It was near the end of my sophomore year. I was developing some nice muscle (given I had to start from scratch not too long before), but I’d also gained enough weight so that I’d lost that bony look. More importantly, I felt great. I loved the toned look to my arms. I liked squatting my bodyweight. I’d gotten into some light yoga, and even that little bit really loosened me up and made my inflexibility slightly less embarrassing.
My eats also had me feeling great. I was rocking the legumes and nut patés. I ate meat and animal products, but not at every meal. I had a fridge drawer full of good cheeses and shelves packed with veggies. I had a fruit bowl full of fruit, garlic, and sweet potatoes. Most of my sweet treats came from dinners with my boyfriend or lunches with friends, and a few “healthiesh” ones I stashed in my freezer, along with my Ezekiel wraps and bread.
Blessed be boyfriends who have cars, as I was finally starting to explore more restaurants and being treated to some lovely evenings out.
It’s sad, to think I had things in my grasp and chose to drop them so carelessly. But no use sighing for what could have been. It’s time to Humpy-Dumpty this mess. I see where I was happiest with myself, and that’s what I’m going for.
But things happen better in steps, at least more me. First, I have three immediate goals.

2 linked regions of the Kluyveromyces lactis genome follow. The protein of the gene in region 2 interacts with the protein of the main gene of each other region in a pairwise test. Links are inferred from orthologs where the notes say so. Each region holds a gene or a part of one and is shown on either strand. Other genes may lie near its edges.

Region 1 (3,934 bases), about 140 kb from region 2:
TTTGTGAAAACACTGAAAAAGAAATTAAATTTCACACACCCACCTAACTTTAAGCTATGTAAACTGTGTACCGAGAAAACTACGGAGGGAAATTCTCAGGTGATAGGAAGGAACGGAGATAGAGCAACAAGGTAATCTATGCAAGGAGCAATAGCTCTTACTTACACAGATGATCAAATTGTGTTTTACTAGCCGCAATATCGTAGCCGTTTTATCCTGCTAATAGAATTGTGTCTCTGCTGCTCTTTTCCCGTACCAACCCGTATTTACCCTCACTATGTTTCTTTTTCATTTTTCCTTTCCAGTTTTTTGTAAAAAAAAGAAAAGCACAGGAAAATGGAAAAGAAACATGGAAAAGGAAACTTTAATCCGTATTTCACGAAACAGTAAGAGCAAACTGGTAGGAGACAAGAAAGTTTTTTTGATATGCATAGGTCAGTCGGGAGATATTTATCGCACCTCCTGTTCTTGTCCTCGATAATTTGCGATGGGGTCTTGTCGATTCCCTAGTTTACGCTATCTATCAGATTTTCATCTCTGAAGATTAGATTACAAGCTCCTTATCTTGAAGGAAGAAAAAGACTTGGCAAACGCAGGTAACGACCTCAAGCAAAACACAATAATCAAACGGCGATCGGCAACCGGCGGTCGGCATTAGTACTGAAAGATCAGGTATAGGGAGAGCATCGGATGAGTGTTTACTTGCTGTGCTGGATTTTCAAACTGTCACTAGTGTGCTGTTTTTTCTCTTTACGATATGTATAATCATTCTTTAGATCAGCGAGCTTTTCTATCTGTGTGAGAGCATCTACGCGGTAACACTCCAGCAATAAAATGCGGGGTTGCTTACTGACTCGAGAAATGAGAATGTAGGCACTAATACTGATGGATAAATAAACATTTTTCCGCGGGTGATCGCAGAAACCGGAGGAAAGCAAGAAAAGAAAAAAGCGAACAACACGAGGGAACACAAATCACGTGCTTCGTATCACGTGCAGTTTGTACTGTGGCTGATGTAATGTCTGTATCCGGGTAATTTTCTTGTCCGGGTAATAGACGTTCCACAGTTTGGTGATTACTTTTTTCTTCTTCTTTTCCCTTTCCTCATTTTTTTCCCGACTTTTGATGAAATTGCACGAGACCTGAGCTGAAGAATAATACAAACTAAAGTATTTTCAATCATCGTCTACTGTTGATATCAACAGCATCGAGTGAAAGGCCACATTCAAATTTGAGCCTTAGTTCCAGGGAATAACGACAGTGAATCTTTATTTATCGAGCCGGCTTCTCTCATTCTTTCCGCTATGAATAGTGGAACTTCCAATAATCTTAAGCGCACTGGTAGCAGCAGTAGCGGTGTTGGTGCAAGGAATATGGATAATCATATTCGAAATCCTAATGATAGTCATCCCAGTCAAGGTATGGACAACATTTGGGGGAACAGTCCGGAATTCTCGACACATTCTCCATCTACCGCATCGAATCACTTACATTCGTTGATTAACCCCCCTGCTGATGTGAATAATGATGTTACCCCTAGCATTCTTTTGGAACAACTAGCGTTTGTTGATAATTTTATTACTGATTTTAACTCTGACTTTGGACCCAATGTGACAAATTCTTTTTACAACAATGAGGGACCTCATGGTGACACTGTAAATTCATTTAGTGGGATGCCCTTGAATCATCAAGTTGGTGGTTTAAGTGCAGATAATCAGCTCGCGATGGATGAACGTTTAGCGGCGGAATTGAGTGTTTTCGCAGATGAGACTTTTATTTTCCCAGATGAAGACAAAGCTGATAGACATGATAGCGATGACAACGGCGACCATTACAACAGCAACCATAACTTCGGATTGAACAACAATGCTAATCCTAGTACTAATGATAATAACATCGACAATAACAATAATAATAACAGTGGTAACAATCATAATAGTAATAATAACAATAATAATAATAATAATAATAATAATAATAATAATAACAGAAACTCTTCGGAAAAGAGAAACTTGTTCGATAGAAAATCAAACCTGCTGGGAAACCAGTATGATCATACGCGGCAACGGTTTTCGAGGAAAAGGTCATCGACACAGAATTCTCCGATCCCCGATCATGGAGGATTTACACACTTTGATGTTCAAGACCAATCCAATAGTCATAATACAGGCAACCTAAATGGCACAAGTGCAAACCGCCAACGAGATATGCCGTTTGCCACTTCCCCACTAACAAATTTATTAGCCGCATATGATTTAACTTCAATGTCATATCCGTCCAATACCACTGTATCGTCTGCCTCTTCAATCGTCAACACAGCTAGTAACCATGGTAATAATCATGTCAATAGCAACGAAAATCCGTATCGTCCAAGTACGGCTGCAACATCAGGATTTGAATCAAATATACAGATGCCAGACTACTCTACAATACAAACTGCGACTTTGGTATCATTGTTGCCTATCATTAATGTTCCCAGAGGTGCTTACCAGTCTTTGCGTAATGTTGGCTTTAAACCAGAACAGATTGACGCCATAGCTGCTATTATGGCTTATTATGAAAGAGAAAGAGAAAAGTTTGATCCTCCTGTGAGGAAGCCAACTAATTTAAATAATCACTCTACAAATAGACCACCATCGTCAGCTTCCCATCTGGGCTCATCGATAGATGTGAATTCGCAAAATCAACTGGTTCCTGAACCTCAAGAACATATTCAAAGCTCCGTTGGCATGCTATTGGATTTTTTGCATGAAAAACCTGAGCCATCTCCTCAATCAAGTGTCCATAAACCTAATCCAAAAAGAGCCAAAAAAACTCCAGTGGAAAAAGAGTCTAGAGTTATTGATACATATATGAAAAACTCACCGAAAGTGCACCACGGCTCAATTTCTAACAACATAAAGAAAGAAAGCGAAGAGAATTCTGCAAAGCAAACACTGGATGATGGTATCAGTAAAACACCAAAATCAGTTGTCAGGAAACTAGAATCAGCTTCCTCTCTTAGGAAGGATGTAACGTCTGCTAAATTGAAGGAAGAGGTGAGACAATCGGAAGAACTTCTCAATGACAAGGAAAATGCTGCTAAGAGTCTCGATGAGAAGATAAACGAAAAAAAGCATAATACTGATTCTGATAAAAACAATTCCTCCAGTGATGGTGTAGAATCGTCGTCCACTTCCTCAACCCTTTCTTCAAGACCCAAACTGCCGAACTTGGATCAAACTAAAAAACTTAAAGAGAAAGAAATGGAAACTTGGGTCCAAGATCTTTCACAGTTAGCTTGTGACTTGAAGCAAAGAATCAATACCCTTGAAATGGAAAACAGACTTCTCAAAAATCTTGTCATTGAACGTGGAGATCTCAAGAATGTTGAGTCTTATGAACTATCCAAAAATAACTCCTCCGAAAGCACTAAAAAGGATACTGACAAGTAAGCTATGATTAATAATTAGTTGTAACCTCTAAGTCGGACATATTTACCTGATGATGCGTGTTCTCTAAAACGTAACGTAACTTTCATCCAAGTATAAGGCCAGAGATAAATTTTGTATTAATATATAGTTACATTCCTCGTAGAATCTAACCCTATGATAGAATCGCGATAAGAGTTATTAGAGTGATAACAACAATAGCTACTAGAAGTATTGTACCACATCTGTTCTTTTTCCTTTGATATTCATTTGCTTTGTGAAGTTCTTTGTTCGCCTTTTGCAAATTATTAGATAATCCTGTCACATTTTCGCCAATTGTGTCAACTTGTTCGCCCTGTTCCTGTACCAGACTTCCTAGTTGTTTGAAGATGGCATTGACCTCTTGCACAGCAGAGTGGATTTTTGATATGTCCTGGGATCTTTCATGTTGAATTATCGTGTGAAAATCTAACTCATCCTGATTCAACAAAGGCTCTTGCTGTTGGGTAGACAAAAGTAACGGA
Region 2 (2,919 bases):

- Stop overeating.
- Knock the sugar cravings.
- Get back into an exercise routine.
There’s a huge difference between eating too much at Christmas dinner and my little hijinks. Right now, it’s out of habit. The habitual jerk-reaction to dive like a frightened deer into the freezer if I start to feel anxious, or the “Wooo, it’s the holidays” or “God forbid I don’t have a snack to get me through this freelance assignment.” What makes this worse is that I’m not exactly noshing on grapes, which leads me to my second minigoal.
"To the freezer Bambi! Behind the Ben & Jerry's!"
I am Mimi and I am a sugar addict. Too much of the stuff turns me into a slavering wolf. Combine that with the holiday’s open encouragement of seasonal treats, and I’m virtually rabid. I’m not saying sugar is the devil. It tastes good and it can even have hormonal benefits, if used properly. But it’s my Achilles heel. I never overdo it on really dark chocolate or nuts and nut butter. Sugaries though…watch out.